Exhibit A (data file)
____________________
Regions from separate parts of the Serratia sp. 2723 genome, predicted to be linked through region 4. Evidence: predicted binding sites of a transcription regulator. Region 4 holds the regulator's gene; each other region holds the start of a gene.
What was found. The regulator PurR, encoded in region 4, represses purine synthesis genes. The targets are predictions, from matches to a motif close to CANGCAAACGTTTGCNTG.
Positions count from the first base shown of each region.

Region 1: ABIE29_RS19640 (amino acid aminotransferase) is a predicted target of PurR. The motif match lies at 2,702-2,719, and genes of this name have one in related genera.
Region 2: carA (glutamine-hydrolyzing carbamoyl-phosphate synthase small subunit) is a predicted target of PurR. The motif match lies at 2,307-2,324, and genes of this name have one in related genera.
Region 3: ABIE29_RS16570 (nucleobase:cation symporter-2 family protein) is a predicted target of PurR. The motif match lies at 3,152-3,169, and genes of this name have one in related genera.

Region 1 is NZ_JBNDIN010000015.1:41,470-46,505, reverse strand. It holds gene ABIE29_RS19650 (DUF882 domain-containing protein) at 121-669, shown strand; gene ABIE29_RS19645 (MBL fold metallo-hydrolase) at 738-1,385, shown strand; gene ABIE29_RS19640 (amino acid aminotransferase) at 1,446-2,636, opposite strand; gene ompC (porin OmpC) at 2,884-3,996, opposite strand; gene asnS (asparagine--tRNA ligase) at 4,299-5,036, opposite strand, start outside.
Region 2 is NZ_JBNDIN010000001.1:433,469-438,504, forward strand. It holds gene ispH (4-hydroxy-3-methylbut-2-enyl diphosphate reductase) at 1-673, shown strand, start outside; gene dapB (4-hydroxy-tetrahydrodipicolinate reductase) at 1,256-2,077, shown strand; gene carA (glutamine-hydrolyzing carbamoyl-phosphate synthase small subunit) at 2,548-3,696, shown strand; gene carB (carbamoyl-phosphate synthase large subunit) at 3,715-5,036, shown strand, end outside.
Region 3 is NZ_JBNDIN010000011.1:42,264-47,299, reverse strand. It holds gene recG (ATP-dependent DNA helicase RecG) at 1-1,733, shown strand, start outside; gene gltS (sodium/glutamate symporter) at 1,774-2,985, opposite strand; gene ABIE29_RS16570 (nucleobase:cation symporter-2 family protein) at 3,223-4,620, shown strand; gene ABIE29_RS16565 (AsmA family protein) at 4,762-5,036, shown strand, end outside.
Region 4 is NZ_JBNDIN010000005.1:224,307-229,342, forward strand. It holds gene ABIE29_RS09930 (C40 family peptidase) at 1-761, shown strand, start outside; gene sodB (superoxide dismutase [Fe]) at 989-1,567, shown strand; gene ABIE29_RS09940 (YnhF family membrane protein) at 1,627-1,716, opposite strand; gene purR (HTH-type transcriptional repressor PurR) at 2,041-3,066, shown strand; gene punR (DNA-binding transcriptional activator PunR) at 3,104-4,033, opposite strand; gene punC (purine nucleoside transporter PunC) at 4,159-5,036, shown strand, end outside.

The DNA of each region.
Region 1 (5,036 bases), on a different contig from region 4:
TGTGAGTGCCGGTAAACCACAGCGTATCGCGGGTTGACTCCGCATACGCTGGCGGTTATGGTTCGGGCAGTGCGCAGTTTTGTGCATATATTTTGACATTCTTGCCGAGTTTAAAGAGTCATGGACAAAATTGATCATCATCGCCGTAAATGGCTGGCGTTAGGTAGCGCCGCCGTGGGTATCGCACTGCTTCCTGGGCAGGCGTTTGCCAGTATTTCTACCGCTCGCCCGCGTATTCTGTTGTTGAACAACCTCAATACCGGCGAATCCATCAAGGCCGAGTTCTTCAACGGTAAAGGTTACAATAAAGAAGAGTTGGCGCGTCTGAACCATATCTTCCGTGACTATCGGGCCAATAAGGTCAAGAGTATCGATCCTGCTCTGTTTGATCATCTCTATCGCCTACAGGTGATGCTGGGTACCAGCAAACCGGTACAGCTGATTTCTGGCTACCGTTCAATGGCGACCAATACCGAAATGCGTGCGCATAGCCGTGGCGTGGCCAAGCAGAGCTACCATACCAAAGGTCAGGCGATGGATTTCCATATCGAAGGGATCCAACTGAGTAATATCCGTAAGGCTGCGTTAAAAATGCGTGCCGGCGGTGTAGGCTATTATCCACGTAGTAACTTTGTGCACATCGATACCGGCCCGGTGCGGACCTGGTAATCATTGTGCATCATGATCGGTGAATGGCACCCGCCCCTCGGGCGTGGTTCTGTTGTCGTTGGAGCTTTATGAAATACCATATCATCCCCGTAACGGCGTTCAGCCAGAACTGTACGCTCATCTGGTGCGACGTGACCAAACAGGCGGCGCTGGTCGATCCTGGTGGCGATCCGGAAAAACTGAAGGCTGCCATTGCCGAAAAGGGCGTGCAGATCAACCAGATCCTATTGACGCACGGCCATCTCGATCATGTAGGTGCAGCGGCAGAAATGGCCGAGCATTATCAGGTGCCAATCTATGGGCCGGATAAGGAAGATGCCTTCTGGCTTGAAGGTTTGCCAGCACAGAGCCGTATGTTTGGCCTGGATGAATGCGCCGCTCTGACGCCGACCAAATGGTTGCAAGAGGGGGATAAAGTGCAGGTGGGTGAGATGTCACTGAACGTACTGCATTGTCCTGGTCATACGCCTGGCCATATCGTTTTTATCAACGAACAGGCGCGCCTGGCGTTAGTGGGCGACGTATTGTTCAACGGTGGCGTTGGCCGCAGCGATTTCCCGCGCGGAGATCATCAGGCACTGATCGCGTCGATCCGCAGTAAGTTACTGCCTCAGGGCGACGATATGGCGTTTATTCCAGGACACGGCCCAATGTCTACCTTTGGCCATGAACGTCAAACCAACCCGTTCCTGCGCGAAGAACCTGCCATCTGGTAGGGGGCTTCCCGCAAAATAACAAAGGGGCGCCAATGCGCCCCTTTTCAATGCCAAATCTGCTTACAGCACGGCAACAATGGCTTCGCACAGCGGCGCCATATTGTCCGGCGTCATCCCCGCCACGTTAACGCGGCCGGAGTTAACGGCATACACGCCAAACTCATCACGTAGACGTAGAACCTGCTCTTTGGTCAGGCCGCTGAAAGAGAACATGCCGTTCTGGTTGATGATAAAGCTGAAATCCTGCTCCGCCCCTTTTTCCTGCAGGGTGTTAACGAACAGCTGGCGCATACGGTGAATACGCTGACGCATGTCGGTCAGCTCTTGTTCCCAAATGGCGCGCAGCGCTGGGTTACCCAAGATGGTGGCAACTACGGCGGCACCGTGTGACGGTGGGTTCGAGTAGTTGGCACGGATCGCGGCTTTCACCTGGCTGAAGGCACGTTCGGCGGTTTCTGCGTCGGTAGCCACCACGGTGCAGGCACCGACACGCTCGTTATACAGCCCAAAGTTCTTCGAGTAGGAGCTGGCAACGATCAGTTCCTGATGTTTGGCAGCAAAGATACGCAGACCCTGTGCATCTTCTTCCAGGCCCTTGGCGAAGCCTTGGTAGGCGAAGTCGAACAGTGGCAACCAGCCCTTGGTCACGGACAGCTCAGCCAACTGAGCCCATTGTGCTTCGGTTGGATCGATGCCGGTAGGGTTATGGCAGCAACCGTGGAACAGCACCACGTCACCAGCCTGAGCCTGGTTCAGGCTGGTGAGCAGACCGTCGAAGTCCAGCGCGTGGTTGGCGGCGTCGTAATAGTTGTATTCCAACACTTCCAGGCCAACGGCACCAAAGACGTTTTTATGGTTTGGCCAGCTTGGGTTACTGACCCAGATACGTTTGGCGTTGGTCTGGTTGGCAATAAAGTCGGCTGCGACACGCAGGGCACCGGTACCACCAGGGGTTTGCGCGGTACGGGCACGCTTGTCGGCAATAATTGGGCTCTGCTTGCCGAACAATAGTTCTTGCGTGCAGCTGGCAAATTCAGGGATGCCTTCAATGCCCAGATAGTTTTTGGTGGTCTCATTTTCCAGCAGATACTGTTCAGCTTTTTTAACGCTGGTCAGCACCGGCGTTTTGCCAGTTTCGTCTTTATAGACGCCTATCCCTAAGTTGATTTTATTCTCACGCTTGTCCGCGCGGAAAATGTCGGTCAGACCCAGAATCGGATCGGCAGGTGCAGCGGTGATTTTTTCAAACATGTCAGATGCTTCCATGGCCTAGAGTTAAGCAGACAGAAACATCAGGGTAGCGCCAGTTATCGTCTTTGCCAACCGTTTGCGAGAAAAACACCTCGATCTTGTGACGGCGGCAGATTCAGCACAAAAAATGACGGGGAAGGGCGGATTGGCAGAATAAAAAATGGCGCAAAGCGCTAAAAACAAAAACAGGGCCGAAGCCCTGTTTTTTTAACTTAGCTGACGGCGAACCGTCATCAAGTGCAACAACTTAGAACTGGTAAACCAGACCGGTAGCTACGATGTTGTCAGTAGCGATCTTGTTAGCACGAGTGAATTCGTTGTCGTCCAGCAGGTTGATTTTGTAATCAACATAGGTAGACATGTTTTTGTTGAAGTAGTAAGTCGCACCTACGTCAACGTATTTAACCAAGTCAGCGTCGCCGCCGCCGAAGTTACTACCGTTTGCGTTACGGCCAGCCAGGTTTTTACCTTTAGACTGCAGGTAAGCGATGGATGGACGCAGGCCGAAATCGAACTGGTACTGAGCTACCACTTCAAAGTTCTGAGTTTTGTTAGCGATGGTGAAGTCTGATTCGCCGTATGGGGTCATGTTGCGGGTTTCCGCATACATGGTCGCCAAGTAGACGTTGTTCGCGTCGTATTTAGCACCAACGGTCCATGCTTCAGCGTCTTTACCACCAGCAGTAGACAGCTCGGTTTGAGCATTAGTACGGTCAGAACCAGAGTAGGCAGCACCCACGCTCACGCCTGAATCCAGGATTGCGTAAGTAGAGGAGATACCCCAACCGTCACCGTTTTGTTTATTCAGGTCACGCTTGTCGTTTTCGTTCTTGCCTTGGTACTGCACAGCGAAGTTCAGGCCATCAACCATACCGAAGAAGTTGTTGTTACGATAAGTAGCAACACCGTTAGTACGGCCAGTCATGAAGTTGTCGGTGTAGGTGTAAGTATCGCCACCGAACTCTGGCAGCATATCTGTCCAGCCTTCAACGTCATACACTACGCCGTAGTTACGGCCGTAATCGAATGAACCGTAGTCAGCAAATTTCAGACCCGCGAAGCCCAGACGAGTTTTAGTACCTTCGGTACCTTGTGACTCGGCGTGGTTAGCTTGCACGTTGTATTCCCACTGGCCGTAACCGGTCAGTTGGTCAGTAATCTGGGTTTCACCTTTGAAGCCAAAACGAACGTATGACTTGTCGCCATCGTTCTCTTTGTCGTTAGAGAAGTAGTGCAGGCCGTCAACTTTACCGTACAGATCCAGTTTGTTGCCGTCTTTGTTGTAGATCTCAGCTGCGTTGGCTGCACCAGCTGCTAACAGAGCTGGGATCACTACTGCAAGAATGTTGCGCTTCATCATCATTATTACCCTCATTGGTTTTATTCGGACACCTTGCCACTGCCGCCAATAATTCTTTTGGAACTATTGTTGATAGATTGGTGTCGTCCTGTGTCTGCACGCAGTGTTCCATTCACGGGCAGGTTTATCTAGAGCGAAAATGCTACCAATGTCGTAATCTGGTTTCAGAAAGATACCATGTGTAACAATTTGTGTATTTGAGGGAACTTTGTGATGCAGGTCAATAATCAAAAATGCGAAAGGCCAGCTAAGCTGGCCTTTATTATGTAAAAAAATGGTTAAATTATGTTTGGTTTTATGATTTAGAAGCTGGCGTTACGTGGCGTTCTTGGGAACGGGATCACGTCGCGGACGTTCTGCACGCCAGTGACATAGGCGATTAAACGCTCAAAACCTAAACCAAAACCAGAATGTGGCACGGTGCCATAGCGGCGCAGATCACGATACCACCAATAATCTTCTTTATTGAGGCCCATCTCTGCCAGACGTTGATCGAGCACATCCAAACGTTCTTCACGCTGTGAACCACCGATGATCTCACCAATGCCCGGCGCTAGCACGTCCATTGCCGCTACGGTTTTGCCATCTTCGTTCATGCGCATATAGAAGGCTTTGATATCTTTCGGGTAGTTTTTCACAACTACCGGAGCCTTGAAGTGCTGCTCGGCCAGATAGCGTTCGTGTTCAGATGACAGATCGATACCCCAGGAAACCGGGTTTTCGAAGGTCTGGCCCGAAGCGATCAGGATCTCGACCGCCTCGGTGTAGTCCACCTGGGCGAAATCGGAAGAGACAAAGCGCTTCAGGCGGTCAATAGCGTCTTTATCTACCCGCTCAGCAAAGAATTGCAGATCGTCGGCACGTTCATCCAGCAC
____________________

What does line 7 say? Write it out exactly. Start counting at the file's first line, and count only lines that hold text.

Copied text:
Region 1 is NZ_JBNDIN010000015.1:41,470-46,505, reverse strand. It holds gene ABIE29_RS19650 (DUF882 domain-containing protein) at 121-669, shown strand; gene ABIE29_RS19645 (MBL fold metallo-hydrolase) at 738-1,385, shown strand; gene ABIE29_RS19640 (amino acid aminotransferase) at 1,446-2,636, opposite strand; gene ompC (porin OmpC) at 2,884-3,996, opposite strand; gene asnS (asparagine--tRNA ligase) at 4,299-5,036, opposite strand, start outside.